I also want to point out entitlement is a key reason why communism and capitalism lead to very different mental healths for the population. In Communism, everyone knows they’re supposed to get something so there’s some peace in that. It might be widely unequal what they get compared to others, but everyone knows they’re supposed to get something and there’s comfort in that.  In Capitalism, everyone knows they’re supposed to get nothing. You get nothing unless you earn it somehow.  There’s no peace, because earning is a competition, supply and demand, market forces outside your control dictating whether you can sell your services or not.  There’s a lot of fear and uncertainty in capitalism that leads to unhealthy mental states.

Read more about articles in the Rich vs. Poor Series here.

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Rich Vs. Poor: Rich can focus their efforts, Poor have to diversify their investments

When you’re rich, the opportunities presented to you are of higher quality. You can buy a toy that can last a year because you can pay for the quality. When you’re poor, the toy you can afford is likely already broken, or will be broken within a few days of you playing with it.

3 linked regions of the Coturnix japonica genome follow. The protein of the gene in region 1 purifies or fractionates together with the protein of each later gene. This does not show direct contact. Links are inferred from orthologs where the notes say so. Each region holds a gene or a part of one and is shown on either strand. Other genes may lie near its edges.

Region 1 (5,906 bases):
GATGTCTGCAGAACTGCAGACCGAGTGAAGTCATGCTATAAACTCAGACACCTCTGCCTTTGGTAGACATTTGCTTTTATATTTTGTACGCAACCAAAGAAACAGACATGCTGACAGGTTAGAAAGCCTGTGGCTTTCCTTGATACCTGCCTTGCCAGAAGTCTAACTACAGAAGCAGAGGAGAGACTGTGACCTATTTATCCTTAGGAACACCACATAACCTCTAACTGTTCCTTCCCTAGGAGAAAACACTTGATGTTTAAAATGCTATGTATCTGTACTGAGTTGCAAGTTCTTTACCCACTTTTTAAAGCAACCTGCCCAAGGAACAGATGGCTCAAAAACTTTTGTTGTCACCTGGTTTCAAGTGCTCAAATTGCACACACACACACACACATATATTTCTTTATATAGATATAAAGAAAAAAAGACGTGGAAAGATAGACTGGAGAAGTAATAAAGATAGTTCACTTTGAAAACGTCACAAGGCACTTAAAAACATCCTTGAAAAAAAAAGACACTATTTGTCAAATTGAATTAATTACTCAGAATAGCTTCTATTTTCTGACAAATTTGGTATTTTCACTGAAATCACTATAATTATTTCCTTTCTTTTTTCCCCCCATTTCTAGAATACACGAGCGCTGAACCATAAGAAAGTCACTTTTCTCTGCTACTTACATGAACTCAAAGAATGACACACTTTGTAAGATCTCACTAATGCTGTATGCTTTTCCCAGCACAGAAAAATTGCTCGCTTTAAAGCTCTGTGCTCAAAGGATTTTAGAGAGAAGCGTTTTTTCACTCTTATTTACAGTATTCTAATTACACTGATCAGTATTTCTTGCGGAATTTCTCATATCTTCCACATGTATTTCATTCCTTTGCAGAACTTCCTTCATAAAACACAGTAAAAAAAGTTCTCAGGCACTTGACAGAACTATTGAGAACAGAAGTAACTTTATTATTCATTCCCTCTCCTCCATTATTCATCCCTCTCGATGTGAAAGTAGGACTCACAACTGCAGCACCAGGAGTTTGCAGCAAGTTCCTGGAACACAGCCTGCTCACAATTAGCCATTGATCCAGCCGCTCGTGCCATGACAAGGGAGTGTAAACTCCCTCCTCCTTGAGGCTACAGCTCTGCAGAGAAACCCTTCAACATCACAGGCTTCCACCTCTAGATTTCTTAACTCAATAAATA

This extrapolates into clothing, jobs, friends, etc.  Rich people have better options, so they need fewer of them to survive. If you know your knife is always going to cut through your food, and you can invest in a knife sharpening kit and a good knife cover and case, then you only need one knife.  If you don’t have a case, you don’t have a sharpener, and you don’t have a good knife that works all the time, then you need many knives so that if one doesn’t work you can try a different knife.